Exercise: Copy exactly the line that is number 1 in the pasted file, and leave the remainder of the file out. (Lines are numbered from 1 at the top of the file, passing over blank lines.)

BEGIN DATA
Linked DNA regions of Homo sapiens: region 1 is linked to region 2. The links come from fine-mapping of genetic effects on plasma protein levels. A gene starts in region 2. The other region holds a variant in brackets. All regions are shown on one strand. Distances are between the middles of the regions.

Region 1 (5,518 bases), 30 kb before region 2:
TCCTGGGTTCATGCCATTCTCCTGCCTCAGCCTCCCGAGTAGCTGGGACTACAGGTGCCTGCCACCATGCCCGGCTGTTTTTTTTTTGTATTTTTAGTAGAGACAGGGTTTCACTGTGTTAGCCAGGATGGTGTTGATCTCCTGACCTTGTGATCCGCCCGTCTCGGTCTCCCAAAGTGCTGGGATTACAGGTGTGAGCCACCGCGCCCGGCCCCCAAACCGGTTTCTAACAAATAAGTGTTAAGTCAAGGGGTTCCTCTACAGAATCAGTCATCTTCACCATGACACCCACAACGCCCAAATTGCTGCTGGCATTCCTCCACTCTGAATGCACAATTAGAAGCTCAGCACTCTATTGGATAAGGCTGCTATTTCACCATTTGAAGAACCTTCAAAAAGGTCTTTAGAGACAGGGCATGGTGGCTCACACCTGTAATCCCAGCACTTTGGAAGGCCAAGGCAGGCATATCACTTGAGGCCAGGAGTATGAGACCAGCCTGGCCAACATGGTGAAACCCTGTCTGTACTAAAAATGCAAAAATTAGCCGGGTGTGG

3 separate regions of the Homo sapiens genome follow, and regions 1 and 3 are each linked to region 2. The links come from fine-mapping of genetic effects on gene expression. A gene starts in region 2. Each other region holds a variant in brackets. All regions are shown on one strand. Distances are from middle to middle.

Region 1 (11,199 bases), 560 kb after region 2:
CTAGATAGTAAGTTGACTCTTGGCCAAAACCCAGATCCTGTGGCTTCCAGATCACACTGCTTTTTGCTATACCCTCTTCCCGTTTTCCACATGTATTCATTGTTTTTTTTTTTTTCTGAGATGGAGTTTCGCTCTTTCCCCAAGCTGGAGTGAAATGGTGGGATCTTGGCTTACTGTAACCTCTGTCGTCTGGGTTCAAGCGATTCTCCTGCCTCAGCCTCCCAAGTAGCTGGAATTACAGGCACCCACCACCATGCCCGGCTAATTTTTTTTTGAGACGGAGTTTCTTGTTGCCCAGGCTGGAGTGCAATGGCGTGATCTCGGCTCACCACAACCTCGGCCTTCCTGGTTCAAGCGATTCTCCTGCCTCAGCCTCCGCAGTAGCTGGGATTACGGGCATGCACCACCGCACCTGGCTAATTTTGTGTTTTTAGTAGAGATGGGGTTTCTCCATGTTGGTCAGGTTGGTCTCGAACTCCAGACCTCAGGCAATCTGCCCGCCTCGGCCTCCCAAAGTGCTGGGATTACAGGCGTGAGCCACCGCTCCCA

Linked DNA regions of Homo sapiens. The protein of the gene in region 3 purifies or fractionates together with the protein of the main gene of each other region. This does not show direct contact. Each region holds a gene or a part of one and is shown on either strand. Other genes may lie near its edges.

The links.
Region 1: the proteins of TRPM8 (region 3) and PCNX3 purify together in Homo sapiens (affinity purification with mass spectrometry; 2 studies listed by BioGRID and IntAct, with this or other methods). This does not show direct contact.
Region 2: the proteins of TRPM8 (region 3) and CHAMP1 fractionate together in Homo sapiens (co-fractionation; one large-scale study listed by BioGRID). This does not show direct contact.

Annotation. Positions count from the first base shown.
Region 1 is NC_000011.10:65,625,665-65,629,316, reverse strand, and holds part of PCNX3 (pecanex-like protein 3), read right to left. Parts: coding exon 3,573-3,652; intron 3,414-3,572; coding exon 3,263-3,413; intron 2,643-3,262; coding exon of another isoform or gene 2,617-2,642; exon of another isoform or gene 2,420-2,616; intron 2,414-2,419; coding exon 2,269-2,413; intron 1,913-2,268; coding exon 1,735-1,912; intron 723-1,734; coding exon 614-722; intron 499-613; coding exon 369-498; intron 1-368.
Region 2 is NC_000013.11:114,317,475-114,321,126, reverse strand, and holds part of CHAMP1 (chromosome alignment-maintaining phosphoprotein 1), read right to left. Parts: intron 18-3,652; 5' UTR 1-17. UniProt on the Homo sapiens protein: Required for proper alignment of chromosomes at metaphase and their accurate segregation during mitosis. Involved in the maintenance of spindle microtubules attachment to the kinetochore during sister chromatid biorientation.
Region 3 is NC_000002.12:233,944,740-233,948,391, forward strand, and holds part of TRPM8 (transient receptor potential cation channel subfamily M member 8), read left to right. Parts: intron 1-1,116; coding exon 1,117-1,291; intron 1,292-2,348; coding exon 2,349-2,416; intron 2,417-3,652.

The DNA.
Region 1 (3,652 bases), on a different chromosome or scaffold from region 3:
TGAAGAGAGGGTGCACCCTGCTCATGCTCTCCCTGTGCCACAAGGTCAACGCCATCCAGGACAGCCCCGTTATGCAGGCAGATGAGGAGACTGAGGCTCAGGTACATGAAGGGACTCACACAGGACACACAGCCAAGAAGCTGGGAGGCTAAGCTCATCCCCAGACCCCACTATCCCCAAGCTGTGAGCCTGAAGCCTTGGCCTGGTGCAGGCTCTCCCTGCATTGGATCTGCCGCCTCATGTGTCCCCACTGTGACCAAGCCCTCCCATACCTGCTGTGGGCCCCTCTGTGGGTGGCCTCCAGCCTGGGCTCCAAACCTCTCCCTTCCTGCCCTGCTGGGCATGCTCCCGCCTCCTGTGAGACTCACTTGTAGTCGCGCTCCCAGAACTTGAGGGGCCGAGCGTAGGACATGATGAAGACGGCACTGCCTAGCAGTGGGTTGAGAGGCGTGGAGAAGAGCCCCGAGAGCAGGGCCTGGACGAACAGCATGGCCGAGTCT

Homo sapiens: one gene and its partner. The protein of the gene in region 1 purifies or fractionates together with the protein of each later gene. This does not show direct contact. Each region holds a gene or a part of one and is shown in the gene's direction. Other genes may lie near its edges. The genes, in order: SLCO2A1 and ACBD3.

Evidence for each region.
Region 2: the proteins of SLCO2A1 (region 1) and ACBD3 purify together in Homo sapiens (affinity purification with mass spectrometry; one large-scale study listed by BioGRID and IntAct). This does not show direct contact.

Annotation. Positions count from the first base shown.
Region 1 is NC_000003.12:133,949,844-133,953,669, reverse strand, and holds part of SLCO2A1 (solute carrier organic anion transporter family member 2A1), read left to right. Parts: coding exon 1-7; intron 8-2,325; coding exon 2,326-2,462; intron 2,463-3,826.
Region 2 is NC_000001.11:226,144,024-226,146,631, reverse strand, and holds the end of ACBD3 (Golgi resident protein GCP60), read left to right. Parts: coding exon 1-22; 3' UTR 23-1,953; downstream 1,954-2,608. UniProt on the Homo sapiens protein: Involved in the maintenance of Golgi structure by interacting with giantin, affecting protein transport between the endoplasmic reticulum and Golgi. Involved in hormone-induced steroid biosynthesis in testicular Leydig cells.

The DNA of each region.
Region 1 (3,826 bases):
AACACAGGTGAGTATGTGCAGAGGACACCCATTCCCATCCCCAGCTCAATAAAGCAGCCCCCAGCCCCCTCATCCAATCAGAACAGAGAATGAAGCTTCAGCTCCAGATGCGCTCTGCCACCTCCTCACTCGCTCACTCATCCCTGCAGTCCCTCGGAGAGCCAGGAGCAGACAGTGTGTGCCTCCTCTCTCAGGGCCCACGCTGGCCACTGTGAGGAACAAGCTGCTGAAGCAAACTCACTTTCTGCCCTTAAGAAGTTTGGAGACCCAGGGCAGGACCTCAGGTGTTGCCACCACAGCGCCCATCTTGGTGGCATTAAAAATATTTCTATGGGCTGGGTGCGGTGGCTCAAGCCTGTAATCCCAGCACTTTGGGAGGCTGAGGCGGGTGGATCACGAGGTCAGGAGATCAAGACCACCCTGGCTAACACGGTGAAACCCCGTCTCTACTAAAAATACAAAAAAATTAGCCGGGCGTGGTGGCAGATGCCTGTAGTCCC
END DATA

Linked DNA regions of Homo sapiens: region 1 is linked to region 2. The links come from fine-mapping of genetic effects on plasma protein levels. A gene starts in region 2. The other region holds a variant in brackets. All regions are shown on one strand. Distances are between the middles of the regions.